All strokes are not the same. Different types of strokes call for different treatment.

A stroke can affect a person in many ways. Some put a person into a coma. Some are partial, affecting only one side of the body, or an arm or a leg.Clinically these strokes arise from two conditions – reduced blood supply to the brain, called ischemic stroke, or bleeding in the brain substance or in the coverings of the brain called hemorrhagic stroke.

Understanding Ischemic strokes

Ischemic strokes occur when blood supply to the brain is blocked by blood clots or other particles. The most common ischemic strokes are:

  • Thrombotic stroke: This type of stroke occurs when a blood clot forms in one of the arteries that supply blood to the brain. This process can occur within one of the two carotid arteries of the neck that carry blood to the brain, as well as in other arteries. An ischemic stroke may also be caused by plaques that completely clog or narrow an artery. This narrowing is called stenosis
  • Embolic stroke: A clot or other particle from heart or neck vessel lodges in brain blood vessel and causes a stroke.
Understanding Hemorrhagic strokes

“Hemorrhage” is the medical word for bleeding. Hemorrhagic stroke occurs when a blood vessel in the brain leaks or ruptures. Hemorrhages can result from a number of conditions :

  • Uncontrolled high blood pressure (hypertension)
  • Brain Aneurysms (Bulge in brain blood vessel)
  • Rupture of an arteriovenous malformation (AVM) — a malformed tangle of thin-walled blood vessels

There are two types of hemorrhagic strokes:

  • Intracerebral hemorrhage: High blood pressure can cause small arteries inside the brain to rupture. Blood spills into the surrounding brain tissue, damaging cells. Brain cells beyond the leak are deprived of blood and are also damaged.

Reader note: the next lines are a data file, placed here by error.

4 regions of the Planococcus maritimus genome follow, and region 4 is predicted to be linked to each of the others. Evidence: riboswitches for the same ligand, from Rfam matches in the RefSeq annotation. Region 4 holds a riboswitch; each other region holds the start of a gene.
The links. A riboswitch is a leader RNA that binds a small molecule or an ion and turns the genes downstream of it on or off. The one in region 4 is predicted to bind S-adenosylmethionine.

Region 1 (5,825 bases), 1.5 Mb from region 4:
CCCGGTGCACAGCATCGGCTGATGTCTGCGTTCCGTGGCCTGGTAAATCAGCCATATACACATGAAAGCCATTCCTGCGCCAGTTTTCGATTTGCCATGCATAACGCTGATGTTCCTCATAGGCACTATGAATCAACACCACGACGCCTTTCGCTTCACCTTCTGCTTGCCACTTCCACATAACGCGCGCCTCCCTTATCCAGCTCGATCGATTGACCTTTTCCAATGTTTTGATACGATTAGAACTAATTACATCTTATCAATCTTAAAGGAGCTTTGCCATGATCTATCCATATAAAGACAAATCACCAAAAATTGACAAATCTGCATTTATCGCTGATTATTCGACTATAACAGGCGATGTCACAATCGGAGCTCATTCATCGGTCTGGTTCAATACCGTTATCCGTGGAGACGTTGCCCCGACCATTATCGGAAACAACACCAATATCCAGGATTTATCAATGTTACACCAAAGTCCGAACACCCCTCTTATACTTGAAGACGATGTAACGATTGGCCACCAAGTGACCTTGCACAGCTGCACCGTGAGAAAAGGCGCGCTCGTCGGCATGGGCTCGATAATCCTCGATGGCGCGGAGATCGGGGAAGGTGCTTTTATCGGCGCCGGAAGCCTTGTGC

• Subarachnoid hemorrhage: In this type of stroke, blood from a ruptured blood vessel spills into the coverings of the brain. Patients have a sudden, severe “thunderclap” headache. After subarachnoid hemorrhage, vessels may go into vasospasm, a condition in which arteries near the hemorrhage constrict erratically, causing brain cell damage by blocking blood flow to portions of the brain.
When to seek medical advice

If you notice any signs or symptoms of a stroke or TIA, get medical help right away. A TIA may seem like a passing event. But it is an important warning sign – and a chance to take steps that may prevent a stroke.If someone appears to be having a stroke, watch the person carefully while waiting for an ambulance.

You may need to take additional actions in the following situations:

  • If breathing ceases, begin resuscitation.
  • If vomiting occurs, turn the person’s head to the side. This can prevent choking.
  • Don’t let the person eat or drink anything.

? Every minute counts when it comes to treating a stroke or TIA. The longer a stroke goes untreated, the greater the damage and potential for disability. The success of most treatments depends on how soon a person is seen by a doctor in a hospital emergency room after signs and symptoms begin.

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